“The blocking and limiting of internet access means that residents are hampered from reporting their safety situation and obtaining information,” he said in a statement on Thursday, adding that it also hindered journalists from reporting in the areas.
Commission for Missing Persons and Victims of Violence (Kontras) commissioner Yati Andriyani echoed Damar’s sentiments, adding that the blackout would only worsen the crisis in Papua.
“The decision shows that the state is not balanced or proportionate in its response toward the ongoing problems in Papua,” she said.
She added that following the deployment of additional security forcesto the region, the government should have ensured easy, widespread access to information.
“The blocking of access makes it seem that the government is avoiding oversight and transparency in managing the situation in Papua,” she said.
National Commission on Human Rights (Komnas HAM) commissioner Beka Ulung Hapsara also called the policy "counterproductive".

"The government should ensure that it takes the right approach instead of limiting the right to information about Papua," he tweeted on Wednesday night.

4) Police arrest 34 suspected rioters in Timika after protests against racist abuse

News Desk The Jakarta Post

Jakarta   /   Thu, August 22, 2019   /   03:35 pm
Mimika Police in Papua have named 34 people suspects for rioting in the town of Timika, where rallies protesting racism and violence against Papuan students escalated into extreme unrest on Wednesday.
Police officers arrested on Wednesday morning 13 people who had allegedly blocked roads and forcefully demanded several repair shops to hand over car tires, which were later believed to have been set on fire during the protests, Mimika Police chief Adj. Comr. Agung Marlianto said.
Authorities also found fuel, sharp weapons and a Bintang Kejora (Morning Star) flag, which is associated with the Free Papua Movement (OPM) and its supporters who campaign for the independence of Papua.
After protests in Timika descended into riots on Wednesday, the police apprehended another 31 suspects, 20 of whom had allegedly attacked and damaged the Grand Mozza Hotel located nearby the Mimika Regional Legislative Council (DPRD).
“We will only continue legal processes against 34 of the 45 arrested individuals,” Agung said, adding that the police believed that there were “free-riders who wanted to exploit the initially peaceful protest”.
Agung claimed that as of Wednesday evening the situation in Timika had been kept under control and calm, kompas.comreported.
No fatalities and few injuries had been reported during the turmoil: only three security personnel who suffered light injuries. “They had received medical treatment,” Agung said.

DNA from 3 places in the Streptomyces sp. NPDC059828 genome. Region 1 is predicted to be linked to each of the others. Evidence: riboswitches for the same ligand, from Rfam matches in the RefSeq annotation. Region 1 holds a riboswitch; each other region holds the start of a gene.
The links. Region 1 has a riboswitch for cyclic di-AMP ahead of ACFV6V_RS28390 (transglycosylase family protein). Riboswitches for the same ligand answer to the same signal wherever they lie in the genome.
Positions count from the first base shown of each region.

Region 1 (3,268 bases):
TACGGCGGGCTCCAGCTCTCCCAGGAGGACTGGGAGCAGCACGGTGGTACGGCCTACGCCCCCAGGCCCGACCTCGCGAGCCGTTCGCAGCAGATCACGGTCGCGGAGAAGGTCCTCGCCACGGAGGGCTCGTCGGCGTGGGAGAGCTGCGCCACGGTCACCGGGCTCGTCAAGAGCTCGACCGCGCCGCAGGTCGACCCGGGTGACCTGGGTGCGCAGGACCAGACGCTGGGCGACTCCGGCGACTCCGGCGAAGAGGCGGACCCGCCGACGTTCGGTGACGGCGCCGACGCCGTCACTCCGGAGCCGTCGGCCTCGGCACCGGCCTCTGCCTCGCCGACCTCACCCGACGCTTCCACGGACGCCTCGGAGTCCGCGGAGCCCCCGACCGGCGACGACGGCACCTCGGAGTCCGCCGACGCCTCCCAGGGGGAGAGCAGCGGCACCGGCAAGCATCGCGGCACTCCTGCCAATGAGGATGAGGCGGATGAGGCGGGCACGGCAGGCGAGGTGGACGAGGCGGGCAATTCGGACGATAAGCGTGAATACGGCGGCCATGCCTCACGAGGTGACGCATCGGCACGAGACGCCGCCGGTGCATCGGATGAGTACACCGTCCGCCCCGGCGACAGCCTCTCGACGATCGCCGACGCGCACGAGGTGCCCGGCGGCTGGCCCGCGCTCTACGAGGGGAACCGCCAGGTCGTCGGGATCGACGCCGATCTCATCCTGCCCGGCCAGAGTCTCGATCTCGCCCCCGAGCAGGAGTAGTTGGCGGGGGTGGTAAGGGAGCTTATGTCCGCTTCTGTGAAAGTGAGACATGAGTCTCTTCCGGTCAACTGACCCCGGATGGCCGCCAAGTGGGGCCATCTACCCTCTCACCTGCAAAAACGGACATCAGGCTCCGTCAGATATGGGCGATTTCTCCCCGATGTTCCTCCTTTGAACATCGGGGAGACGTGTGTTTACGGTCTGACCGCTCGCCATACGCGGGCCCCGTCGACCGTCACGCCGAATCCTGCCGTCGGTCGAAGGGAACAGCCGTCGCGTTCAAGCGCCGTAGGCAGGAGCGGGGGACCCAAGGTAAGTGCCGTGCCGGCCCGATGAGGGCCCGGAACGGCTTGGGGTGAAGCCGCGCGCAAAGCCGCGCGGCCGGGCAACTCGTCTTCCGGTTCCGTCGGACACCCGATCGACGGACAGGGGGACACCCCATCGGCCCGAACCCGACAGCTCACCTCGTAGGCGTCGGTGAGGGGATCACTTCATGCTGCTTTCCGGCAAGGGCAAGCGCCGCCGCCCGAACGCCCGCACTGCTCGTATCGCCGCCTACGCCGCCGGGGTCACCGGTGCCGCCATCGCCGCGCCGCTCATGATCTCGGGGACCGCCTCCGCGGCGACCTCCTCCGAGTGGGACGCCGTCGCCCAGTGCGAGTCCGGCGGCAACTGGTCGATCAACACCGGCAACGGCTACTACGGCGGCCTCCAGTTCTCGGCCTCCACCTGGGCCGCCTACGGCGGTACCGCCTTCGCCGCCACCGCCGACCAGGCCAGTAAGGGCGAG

Protests broke out in cities across Papua and West Papua starting Monday morning as people took to the streets to vent their anger over the racist abuse suffered by Papuan students at the hands of a mob over the weekend in Surabaya, East Java.
Besides Timika, violent unrest was reported on Wednesday in the West Papua regency of Fakfak, where protesters set fire to kiosks and stalls and conflicts erupted between a local mass organization and some protesters. (vny/afr)
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5) West Papuans protest following racist attacks in Surabaya
Peter Boyle & Susan Price August 22, 2019
 Issue 1234 West Papua
On August 17, Indonesian Independence Day, armed Indonesian police, soldiers and radical Islamic militia stormed a student dormitory in the Indonesian city of Surabaya (on the island of Java), which housed West Papuan students, arresting 43. The attack reportedly took place because the students had allegedly refused to raise the Indonesian flag.
Indonesia invaded West Papua in 1962 and has continued a brutal occupation since. It has conducted military attacks in areas populated by civilians, under the cover of targeting West Papua’s pro-independence forces. Reports of human rights abuses, extrajudicial killings, torture and displacement are rife.
West Papuans are regularly subject to racism and according to eye-witness reports, students were tortured and called "monkeys" during the attack on August 17.
Joe Collins from the Australia West Papua Association told Green Left Weeklythat during the raid on the student dormitories police fired teargas. Collins said the raid followed rumours that someone had thrown an Indonesian flag into a sewer.
“A crowd had gathered outside the dormitory yelling racists remarks such as ‘Monkey! Pig! Dog’,” Collins said.
In response to the attack, rallies in support of the West Papuan students took place in West Papua, including in Sorong, Jayapura and Timika, where it was reported that 5000 people had taken to the streets. In the Indonesian cities of Medan and Bandung the students also received local support, said Collins.
In the protests, West Papuans raised slogans against Indonesia's systematic racism, demanding freedom and a referendum on independence.